Drippings from the Honeycomb
More to be desired are [the rules of the Lord] than gold, even much fine gold; sweeter also than honey and drippings of the honeycomb. (Psalm 19:10)
On a recent trip to England my wife and I were travelling somewhere and stopped at Ashby De La Zouch, a small market town in the midlands, for a walk and a bite to eat. As we explored we went inside the local Church, St. Helen’s. Here, without looking for it, I realized I was standing over the marker of a famous evangelical Christian, Selina, the Countess of Huntingdon (1707–1791). How incredible!
Selina’s usefulness made her the subject of many works, both popular and academic. (Click here to see a book, here to watch a children’s story, and here to read a summary blog).
Here is a brief summary of her life:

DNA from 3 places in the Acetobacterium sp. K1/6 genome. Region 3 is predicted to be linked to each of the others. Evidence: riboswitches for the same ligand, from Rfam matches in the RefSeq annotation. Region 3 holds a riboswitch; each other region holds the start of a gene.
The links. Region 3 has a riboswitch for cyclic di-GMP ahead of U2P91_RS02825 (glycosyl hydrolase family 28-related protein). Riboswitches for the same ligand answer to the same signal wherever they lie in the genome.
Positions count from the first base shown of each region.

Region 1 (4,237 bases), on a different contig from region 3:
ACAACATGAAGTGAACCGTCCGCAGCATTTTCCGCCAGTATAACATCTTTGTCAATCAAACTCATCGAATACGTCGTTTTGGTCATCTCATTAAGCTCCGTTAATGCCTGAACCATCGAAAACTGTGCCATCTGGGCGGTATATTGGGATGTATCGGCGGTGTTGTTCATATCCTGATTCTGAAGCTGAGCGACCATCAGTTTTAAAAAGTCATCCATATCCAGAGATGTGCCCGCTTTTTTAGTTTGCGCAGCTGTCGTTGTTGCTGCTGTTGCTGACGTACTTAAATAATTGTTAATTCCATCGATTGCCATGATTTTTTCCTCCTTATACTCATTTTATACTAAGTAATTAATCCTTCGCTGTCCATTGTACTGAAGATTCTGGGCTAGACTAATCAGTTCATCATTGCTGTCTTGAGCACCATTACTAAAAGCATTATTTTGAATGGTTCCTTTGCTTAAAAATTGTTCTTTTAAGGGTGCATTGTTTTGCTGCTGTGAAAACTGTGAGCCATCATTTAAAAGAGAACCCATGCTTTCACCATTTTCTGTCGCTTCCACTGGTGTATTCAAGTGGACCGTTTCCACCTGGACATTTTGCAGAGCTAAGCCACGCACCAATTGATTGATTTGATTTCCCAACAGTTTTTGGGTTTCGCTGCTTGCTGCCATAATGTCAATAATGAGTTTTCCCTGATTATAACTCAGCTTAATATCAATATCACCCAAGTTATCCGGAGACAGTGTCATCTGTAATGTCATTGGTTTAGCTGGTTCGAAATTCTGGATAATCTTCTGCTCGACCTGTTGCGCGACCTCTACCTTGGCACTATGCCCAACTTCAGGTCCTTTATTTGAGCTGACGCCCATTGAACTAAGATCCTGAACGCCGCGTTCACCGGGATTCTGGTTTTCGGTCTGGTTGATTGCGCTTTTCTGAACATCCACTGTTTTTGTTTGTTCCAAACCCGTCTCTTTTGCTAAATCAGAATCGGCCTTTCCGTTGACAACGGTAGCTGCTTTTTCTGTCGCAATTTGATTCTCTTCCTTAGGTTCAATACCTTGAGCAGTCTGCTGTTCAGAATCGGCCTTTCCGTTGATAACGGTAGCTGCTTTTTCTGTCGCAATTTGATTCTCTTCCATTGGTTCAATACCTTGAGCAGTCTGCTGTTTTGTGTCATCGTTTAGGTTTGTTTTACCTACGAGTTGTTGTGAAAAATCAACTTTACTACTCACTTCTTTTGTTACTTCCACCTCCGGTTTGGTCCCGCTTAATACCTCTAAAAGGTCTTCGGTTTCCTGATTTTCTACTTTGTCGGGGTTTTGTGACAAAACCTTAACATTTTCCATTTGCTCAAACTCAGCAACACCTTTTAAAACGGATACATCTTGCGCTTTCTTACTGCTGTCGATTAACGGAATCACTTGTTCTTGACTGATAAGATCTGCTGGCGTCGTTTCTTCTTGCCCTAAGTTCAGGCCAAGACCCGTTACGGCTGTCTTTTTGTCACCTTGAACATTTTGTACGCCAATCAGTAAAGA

Selina was born into a well to do family and married into an even greater one, moving in such circles as the King! Thus she had both great wealth and influence. Always a moral woman, she learned her works could not save her and she was converted in 1739 and was “all aflame for Jesus.” Though an Anglican she became associated with Methodism, knowing the Wesleys and George Whitefield. Later, through her own study, she followed Whitefield and support Calvinistic Methodism. She became an influential leader in the Evangelical Revival, particularly by the desire that all she knew, including the nobility, would become Christians. Because evangelical clergy were frowned upon she used her peerage to appoint evangelical clergy as her “chaplains.” She also built some 60 chapels were evangelicals could preach (later known as The Countess of Huntingdon Connexion) and funded other works. She also funded Travecca College (1767), a place for training evangelicals. A woman of great piety (and wealth), she lived simply so that Jesus might be known. She was buried with her husband and three people in attendance. Though she is largely unknown today, she is well known to the Lord (2 Cor 6:9).
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